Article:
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4 Comments

  • Quote: “Disenthral means release – not from captivation but from captivity; it means ‘set free, liberate’. This is because enthral originally meant ‘hold in thrall’ quite literally – to enslave or hold captive – and disenthral contains and negates that earlier sense.”

    Correct me if I’m wrong but I’m interpreting ‘disenthral’ to mean release from the captivity of captivation –
    ie, I may become captivated by an attractive but not really very good person, and, knowing that this person isn’t very nice, wishing I wasn’t, and wanting to be ‘disenthralled’ – to be set free from this captivation.

  • Thanks for the input, Catherine. It appears disenthral can have either sense; the OED defines it as: “to set free from enthralment or bondage; to liberate from thraldom”, and its citations refer to being disenthralled from tyranny and passions, among other things. Thraldom, in turn, it defines as “the state or condition of being a thrall; bondage, servitude; captivity”, with both literal and figurative subsenses.

  • Hi Stan and Catherine. This is a very rare word indeed in modern usage: the huge corpus I use has only 95 citations, including quite a bit of spam. Leaving those and archaic examples aside, we find lines for the meanings of ‘set free from captivity’ and ‘disenchant’. Here are a few examples:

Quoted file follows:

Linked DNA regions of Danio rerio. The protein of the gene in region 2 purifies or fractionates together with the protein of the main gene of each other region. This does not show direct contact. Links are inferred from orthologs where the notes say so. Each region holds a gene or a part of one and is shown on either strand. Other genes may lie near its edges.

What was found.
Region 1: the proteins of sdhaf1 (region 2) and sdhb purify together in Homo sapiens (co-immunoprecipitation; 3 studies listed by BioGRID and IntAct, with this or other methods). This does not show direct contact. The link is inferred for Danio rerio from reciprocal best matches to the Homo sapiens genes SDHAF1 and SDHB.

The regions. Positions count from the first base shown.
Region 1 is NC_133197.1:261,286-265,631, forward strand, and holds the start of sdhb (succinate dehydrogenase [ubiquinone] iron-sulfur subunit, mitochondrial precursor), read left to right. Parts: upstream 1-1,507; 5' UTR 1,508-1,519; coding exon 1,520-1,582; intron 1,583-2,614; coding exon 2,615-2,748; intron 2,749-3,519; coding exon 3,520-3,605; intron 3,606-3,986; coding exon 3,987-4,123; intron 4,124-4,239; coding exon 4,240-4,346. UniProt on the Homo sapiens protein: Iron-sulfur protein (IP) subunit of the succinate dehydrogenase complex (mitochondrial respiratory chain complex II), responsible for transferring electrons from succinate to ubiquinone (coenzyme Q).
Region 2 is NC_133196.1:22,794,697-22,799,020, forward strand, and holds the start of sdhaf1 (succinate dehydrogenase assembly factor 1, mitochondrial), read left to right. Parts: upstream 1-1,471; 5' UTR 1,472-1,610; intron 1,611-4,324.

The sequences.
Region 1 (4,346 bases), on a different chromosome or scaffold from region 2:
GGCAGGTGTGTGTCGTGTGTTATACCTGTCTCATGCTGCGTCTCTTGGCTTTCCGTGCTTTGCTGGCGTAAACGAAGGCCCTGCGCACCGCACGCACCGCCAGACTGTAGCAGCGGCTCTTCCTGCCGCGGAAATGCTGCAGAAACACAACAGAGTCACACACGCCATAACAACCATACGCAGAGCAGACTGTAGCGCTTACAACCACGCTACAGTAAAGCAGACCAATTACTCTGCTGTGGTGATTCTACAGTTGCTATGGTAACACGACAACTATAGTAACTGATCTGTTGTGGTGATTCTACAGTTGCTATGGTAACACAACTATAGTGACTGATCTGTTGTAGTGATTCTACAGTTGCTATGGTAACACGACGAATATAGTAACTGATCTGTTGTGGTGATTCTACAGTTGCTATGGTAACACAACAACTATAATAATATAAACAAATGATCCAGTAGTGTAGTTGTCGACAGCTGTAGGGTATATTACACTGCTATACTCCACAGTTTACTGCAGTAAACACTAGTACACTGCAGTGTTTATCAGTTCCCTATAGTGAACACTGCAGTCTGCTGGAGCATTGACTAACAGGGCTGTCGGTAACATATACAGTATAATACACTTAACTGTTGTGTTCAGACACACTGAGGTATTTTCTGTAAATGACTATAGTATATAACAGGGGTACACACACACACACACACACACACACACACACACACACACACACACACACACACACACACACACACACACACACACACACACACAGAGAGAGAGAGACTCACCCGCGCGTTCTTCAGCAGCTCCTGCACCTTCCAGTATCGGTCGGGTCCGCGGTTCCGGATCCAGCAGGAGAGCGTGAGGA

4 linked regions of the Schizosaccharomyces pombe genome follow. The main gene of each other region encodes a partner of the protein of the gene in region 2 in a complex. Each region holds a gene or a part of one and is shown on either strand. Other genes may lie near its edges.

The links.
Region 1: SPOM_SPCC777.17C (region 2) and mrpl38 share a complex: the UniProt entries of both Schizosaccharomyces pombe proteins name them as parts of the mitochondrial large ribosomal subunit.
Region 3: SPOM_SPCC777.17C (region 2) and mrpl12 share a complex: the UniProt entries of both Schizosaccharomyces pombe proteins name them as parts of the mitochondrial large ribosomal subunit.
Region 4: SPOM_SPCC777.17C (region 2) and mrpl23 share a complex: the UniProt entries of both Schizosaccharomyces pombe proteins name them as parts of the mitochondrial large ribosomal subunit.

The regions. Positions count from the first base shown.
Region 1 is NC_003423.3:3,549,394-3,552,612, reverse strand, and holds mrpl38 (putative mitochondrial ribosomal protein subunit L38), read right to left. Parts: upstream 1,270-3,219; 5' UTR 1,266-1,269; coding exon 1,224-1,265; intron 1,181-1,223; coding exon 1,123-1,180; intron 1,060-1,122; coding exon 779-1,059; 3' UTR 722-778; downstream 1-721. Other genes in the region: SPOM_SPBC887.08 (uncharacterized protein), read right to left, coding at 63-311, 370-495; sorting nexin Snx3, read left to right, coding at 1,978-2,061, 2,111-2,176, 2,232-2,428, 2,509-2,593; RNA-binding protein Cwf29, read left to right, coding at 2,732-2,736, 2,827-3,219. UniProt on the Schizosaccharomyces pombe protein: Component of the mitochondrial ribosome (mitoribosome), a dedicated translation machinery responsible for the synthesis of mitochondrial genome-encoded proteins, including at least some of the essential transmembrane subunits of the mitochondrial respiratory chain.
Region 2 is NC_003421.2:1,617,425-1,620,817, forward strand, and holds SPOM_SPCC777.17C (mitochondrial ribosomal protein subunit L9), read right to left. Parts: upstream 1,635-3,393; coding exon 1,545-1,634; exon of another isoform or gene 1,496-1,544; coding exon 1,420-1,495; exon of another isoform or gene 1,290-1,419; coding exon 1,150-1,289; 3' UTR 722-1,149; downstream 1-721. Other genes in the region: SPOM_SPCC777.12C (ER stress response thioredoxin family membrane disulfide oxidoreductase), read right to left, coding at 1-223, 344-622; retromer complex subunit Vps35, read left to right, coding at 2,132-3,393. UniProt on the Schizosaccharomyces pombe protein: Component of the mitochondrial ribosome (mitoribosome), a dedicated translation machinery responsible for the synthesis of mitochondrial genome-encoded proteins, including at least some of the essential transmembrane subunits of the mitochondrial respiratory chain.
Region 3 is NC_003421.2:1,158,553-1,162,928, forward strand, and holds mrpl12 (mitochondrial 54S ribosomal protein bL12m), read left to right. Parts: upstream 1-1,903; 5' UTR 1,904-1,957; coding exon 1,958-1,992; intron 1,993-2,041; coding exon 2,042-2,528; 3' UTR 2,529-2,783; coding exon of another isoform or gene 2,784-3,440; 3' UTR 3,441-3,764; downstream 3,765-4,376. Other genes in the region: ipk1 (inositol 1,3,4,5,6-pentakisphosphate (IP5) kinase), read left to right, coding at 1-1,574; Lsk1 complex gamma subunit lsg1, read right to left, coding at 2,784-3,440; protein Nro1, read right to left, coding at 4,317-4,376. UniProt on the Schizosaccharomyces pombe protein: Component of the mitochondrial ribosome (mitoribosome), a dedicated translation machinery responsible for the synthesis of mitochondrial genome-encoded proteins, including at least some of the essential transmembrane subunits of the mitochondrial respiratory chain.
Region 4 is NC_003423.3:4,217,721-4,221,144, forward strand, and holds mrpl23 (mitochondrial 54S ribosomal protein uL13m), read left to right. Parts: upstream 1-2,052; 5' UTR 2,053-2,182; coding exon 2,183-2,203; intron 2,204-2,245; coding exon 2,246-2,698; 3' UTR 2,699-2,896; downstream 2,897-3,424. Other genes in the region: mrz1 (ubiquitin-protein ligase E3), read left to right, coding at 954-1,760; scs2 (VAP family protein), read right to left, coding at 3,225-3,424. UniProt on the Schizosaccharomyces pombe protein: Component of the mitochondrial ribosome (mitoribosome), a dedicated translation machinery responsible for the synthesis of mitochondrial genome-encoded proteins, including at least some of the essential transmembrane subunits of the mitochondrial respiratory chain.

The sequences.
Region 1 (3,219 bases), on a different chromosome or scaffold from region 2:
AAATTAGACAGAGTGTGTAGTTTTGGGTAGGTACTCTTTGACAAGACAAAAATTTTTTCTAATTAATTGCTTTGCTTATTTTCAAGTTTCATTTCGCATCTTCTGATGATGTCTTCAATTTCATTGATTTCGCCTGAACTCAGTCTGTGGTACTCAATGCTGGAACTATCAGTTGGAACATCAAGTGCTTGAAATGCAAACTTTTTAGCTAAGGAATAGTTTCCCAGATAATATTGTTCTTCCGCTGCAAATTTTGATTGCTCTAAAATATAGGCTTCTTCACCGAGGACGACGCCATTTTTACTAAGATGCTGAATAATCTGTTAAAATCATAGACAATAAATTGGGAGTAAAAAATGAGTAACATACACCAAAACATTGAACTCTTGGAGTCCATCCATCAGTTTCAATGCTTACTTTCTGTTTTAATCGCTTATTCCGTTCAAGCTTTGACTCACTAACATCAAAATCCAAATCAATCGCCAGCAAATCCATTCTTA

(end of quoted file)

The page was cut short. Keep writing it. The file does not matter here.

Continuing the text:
By the end of the book, however, I was completely disenthralled.
    It’s awfully easy to become disenthralled by current events.
    As 1862 drew to a close, Vicksburg had been disenthralled.
    Count Egmont, who was not yet disenthralled from the spell of the court…
    As GOP voters grow disenthralled with Texas Gov Rick Perry…
    The challenge will be twofold: disenthralling ourselves of old paradigms and also …
    The fourth and fifth examples are perhaps the closest to the meaning you refer to, Catherine.

  • Thanks for the interesting examples, Liz. There aren’t very many citations in COHA either, and I don’t think I’ve ever heard someone use the word in speech.